Sabre Industries Inc v. Module X Solutions L L C et al

Filing 186

MEMORANDUM ORDER granting 140 Motion in Limine. Signed by Judge S Maurice Hicks on 10/11/2017. (crt,McDonnell, D)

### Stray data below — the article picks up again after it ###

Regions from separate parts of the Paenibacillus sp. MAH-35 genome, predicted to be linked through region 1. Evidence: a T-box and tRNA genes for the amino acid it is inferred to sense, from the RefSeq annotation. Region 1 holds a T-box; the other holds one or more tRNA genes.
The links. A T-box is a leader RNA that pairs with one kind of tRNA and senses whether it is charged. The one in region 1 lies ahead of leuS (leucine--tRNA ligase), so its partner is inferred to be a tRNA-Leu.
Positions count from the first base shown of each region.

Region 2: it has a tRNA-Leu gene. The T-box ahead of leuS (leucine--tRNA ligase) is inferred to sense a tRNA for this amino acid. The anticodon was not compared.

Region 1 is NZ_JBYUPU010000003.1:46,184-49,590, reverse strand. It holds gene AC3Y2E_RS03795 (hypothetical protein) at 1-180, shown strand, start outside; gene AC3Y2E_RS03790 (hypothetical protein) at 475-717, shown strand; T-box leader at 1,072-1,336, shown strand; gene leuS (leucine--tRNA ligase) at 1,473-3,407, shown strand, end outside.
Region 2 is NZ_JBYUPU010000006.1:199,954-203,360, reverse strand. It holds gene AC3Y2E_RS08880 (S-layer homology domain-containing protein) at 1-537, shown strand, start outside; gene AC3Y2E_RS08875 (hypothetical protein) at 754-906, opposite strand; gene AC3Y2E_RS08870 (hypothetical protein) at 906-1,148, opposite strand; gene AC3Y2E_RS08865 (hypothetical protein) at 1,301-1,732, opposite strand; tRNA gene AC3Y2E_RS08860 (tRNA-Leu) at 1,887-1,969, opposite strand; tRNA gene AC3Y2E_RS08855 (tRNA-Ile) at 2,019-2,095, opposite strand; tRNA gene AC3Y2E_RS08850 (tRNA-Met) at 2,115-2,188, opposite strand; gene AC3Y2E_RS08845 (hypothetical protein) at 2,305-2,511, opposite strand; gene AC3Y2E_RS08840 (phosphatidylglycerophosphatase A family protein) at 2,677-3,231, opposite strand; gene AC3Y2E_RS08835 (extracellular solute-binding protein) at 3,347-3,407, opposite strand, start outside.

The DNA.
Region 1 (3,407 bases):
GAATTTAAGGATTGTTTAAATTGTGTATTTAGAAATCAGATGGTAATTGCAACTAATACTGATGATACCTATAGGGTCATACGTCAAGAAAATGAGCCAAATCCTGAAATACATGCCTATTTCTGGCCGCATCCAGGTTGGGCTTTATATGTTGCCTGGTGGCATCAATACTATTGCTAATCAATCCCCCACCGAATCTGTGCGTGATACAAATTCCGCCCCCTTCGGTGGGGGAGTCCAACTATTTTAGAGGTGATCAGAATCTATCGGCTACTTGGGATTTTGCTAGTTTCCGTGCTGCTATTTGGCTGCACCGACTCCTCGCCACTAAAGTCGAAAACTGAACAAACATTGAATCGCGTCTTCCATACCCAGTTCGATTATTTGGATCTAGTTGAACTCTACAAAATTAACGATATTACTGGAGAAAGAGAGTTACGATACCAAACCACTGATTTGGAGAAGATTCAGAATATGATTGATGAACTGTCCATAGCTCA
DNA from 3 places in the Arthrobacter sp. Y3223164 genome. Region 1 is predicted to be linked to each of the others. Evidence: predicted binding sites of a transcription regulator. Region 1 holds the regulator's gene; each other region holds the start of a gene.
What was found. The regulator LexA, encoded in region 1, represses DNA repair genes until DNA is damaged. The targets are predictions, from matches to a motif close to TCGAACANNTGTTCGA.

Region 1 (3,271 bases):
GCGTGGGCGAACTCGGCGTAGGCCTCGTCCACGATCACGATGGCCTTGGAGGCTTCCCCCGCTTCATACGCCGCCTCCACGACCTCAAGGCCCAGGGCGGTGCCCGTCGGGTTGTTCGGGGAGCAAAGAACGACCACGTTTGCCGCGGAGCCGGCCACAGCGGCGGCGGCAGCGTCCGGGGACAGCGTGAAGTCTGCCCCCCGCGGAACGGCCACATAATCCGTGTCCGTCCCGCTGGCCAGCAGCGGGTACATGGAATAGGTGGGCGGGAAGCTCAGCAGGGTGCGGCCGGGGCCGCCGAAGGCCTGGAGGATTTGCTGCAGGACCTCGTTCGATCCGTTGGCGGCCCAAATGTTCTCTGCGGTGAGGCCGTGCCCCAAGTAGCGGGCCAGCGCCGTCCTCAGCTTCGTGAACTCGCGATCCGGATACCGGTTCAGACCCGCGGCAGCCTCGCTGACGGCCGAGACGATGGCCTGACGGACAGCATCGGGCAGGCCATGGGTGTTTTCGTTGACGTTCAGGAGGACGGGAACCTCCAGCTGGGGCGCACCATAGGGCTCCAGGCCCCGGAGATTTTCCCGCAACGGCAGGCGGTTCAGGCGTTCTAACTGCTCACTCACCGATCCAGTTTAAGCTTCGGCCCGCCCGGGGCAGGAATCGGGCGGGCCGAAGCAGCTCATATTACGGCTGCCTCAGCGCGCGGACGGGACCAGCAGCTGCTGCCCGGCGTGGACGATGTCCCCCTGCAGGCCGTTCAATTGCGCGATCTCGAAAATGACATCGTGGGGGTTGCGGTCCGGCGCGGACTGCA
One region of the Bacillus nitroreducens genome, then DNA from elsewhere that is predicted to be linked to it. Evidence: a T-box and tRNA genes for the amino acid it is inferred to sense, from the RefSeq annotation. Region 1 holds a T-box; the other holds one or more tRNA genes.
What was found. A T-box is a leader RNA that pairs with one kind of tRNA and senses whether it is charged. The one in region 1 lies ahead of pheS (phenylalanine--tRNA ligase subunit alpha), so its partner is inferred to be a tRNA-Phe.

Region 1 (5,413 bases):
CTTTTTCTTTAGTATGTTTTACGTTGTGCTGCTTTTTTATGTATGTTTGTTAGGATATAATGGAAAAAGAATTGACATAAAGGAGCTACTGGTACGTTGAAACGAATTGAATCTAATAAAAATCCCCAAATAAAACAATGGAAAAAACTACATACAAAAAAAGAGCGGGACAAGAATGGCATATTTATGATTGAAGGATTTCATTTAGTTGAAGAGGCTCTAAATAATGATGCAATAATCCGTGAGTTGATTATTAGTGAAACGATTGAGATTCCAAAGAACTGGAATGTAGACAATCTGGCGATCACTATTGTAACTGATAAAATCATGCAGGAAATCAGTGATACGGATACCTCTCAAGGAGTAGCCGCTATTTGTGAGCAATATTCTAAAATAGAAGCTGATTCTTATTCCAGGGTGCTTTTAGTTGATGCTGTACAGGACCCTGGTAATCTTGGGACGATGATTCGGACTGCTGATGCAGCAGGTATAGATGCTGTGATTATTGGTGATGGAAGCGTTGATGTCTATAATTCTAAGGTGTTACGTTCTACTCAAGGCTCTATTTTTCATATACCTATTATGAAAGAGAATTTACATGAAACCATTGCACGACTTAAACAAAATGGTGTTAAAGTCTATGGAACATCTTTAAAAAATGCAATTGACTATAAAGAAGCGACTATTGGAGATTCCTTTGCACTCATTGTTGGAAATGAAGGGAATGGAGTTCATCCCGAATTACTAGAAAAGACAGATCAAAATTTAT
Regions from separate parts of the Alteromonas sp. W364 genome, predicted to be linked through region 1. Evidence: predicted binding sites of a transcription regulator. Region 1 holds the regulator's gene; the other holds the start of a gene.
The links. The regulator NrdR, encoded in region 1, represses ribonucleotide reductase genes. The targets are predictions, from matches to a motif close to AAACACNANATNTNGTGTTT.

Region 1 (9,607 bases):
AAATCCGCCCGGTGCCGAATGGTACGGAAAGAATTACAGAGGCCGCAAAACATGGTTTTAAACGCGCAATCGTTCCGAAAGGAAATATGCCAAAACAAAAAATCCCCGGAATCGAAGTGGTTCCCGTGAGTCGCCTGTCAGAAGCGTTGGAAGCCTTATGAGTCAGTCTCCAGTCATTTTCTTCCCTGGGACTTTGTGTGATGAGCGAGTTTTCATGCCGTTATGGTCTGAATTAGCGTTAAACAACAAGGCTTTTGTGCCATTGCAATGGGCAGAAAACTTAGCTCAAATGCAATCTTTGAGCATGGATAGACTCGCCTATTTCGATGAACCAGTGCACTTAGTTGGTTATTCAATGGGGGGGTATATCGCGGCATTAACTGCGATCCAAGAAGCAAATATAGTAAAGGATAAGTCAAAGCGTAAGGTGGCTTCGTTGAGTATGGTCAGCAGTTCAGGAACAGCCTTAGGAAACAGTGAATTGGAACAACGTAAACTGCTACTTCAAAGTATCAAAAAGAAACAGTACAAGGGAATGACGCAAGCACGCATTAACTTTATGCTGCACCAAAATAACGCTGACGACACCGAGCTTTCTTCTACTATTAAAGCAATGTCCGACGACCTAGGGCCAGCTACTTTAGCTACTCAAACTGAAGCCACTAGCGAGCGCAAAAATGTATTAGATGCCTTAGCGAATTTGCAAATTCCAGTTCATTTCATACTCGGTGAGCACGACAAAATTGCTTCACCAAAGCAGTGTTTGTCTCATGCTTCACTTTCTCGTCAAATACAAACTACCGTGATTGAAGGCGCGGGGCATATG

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UNITED STATES DISTRICT COURT WESTERN DISTRICT OF LOUISIANA SHREVEPORT DIVISION SABRE INDUSTRIES, INC. CIVIL ACTION NO. 15-2501 VERSUS JUDGE S. MAURICE HICKS, JR. MODULE X SOLUTIONS, LLC, ET AL. MAGISTRATE JUDGE HORNSBY MEMORANDUM ORDER Before the Court is Plaintiff/Counter-Defendant Sabre Industries, Inc.’s (“Sabre”) Motion in Limine No. 11 to Exclude Evidence by Defendants’ Expert, Benjamin C. Woods, Regarding MXS’s Purported Lost Revenues as a Measure of MXS’s Claimed Damages. See Record Document 140. Defendants opposed the motion. See Record Document 160. At the September 26, 2017 pretrial conference, the Court asked for additional briefing on the proper measure of damages. See Record Document 171. Sabre and Defendants have now filed supplemental briefs. See Record Documents 176 & 179. Sabre argues that lost profit, not lost revenue, is the proper measure of Defendants’ claimed damages. See Record Document 140-1 at 4. In its supplemental brief, Sabre argued: Sabre recognizes that Woods will need to discuss [MXS’s] alleged lost revenues in connection with Module X Solutions’ claim for lost profits. Rather, the relief that Sabre seeks is much narrower than that characterized by defendants. Indeed, what Sabre seeks is only an Order precluding Woods (and defendants) from testifying that MXS’s alleged lost revenues (as opposed to lost profits) is the appropriate measure of damages to apply to the claims of MXS. Record Document 179 at 1-2. Sabre further notes that MXS has not cited a single code article or case in support of its position that MXS is entitled to recover both lost profits and lost revenues. See id. at 2. Conversely, Defendants argue that lost revenues are among the many factors that a jury can consider in determining the appropriate award of damages under Louisiana contract law. See Record Document 160 at 5. Defendants maintain that Sabre’s bad faith breach of the JV Agreement entitles them to “the revenues MXS lost as a result of Sabre’s failure to deliver the number of shelter orders required in the JV Agreement.” Id. Defendants rely heavily upon Volentine v. Raeford Farms of Louisiana, LLC, 50,698 (La. App. 2 Cir. 8/15/16), 201 So.3d 325, writ denied, 2016-1924 (La. 12/16/16), 212 So.3d 1171, and writ denied, 2016-1925 (La. 12/16/16), 212 So.3d 1171, to support their position that lost revenues and expenses beyond lost profits are available to a victim of bad faith breach. See Record Document 176 at 3. Louisiana Civil Code Article 1994 provides that “an obligor is liable for the damages caused by his failure to perform a conventional obligation. A failure to perform results from nonperformance, defective performance, or delay in performance.” “Damages are measured by the loss sustained by the obligee and the profit of which he has been deprived.” La. C.C. Art. 1995. “An obligor in good faith is liable only for the damages that were foreseeable at the time the contract was made.” La. C.C. Art. 1996. However, “an obligor in bad faith is liable for all the damages, foreseeable or not, that are a direct consequence of his failure to perform.” La. C.C. Art. 1997. The plaintiff in Volentine alleged breach of contract and violation of the Louisiana Unfair Trade Practices Act. See Volentine, 201 So.3d at 332. On appeal from a bench trial, the Louisiana appellate court affirmed the trial court’s determination that defendant’s abrupt termination of the contract was a bad faith breach. See id. at 348. The appellate court reviewed, among other things, the trial court’s award for economic loss related to poultry operations, more specifically past and future “loss of farming income” Volentine, 201 So.3d at 336, 351. The Volentine court discussed the measure of damages for a bad Page 2 of 4 faith breach of contract and stated: The Contract encompassed the benefit to [plaintiff] of farming income, the loss of which, upon [defendant’s] breach of the Contract, would cause the damage expected by the parties. Id. at 349. It is true that the appellate court discussed “total loss of revenues” and “loss of farming income” in the context of damages; however, a close reading of the case establishes that the court relied upon the experts’ profit projections and used lost profits as the measure of damages. Id. at 351-352. The court stated: Loss of profits must be proved with reasonable certainty and cannot be based on speculation or conjecture. Simpson v. Restructure Petroleum Mktg. Servs., Inc., 36,508 (La.App.2d Cir.10/23/02), 830 So.2d 480; Clark v. Ark–La–Tex Auction, Inc., 593 So.2d 870 (La.App. 2d Cir.1992), writ denied, 596 So.2d 210 (La.1992). Furthermore, a claim for lost profits cannot rest solely on the testimony of the injured party without being substantiated by other evidence. Simpson, supra. Here, we find no merit to Raeford’s argument regarding Miller’s qualifications. Miller was qualified as an expert forensic accountant and set forth his qualifications on the record. It was within the trial court’s broad discretion to accept his qualifications as an expert in economic loss calculation, and we find no abuse of discretion in this ruling. Id. at 352. Thus, the Court finds that MXS’s reliance on Volentine is misplaced. This Court holds that lost profits are the proper measure of damages and the jury will be so instructed. Even if the jury believes Sabre was in bad faith, lost profits – and not lost revenue – are the appropriate measure of damages. As set forth in Sabre’s supplemental brief, awarding MXS damages for “avoidable costs,” i.e., the direct labor and overhead for each shelter, would result in MXS being in a better position by not having manufactured a shelter than if MXS had actually manufactured the shelter. See Record Document 179 at 4-6. In its supplemental brief, Sabre gave the following example to illustrate its point: Page 3 of 4 [MXS] concedes it received 119 orders for shelters, but contends that it should have received 481 more orders. Assume that [MXS] had received a 120th shelter order (“Shelter Order 120”) and that this order was for a light weight shelter. According to Woods, [MXS] would have received revenue of $19,974.00 for Shelter Order 120, but would have expended $11,020.00 to perform the work associated with Shelter Order 120. Thus, according to Woods, [MXS] would have enjoyed a profit of $8,954.00 on Shelter Order 120. Notwithstanding the foregoing, [MXS] wants to argue to the jury that it is entitled as damages to the full amount of the $19,974.00 in revenue. Thus, under [MXS’s] measure of damages, [MXS] is in a better position by not having manufactured Shelter Order 120 (i.e., a damage award of $19,974.00), than if [MXS] had manufactured Shelter Order 120 (i.e., a net profit of $8,954.00). Record Document 179 at 4-5. As stated in Fifth Circuit Civil Pattern Jury Instruction No. 4.8, compensatory damages are intended to make the plaintiff whole, or to restore the plaintiff to the position it would have been in if there had been no breach of contract. Allowing the jury to use MXS’s lost revenue damage calculation would place MXS in a better position and such recovery is not permitted under the law. Accordingly, Sabre’s Motion in Limine No. 11 to Exclude Evidence by Defendants’ Expert, Benjamin C. Woods, Regarding MXS’s Purported Lost Revenues as a Measure of MXS’s Claimed Damages (Record Document 140) is GRANTED.1 IT IS SO ORDERED. THUS DONE AND SIGNED, in Shreveport, Louisiana, this 11th day of October, 2017. 1 The instant ruling does not affect this Court’s previous ruling which denied Sabre’s Motion in Limine No. 13 to Exclude Evidence Regarding Costs MXS Allegedly Incurred to Improve Its Manufacturing Facility (Record Document 145). See Record Document 171 at 3. Page 4 of 4